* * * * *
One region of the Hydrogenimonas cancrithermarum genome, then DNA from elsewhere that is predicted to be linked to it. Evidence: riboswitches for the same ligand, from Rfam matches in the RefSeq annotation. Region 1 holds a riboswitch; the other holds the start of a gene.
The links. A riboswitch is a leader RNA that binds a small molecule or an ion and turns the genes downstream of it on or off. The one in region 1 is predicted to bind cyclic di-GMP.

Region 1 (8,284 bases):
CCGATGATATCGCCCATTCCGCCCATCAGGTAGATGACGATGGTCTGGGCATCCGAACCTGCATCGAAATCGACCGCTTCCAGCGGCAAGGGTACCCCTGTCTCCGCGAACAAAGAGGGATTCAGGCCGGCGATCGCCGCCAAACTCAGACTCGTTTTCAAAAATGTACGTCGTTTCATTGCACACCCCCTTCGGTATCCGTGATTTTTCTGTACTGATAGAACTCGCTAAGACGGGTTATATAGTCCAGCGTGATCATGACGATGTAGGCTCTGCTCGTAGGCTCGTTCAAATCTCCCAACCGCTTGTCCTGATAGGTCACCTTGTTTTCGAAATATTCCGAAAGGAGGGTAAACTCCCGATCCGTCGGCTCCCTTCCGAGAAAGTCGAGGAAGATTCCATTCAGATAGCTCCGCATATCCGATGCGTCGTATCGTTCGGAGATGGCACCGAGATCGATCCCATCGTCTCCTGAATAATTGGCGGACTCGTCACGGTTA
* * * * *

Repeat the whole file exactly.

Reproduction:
One region of the Hydrogenimonas cancrithermarum genome, then DNA from elsewhere that is predicted to be linked to it. Evidence: riboswitches for the same ligand, from Rfam matches in the RefSeq annotation. Region 1 holds a riboswitch; the other holds the start of a gene.
The links. A riboswitch is a leader RNA that binds a small molecule or an ion and turns the genes downstream of it on or off. The one in region 1 is predicted to bind cyclic di-GMP.

Region 1 (8,284 bases):
CCGATGATATCGCCCATTCCGCCCATCAGGTAGATGACGATGGTCTGGGCATCCGAACCTGCATCGAAATCGACCGCTTCCAGCGGCAAGGGTACCCCTGTCTCCGCGAACAAAGAGGGATTCAGGCCGGCGATCGCCGCCAAACTCAGACTCGTTTTCAAAAATGTACGTCGTTTCATTGCACACCCCCTTCGGTATCCGTGATTTTTCTGTACTGATAGAACTCGCTAAGACGGGTTATATAGTCCAGCGTGATCATGACGATGTAGGCTCTGCTCGTAGGCTCGTTCAAATCTCCCAACCGCTTGTCCTGATAGGTCACCTTGTTTTCGAAATATTCCGAAAGGAGGGTAAACTCCCGATCCGTCGGCTCCCTTCCGAGAAAGTCGAGGAAGATTCCATTCAGATAGCTCCGCATATCCGATGCGTCGTATCGTTCGGAGATGGCACCGAGATCGATCCCATCGTCTCCTGAATAATTGGCGGACTCGTCACGGTTA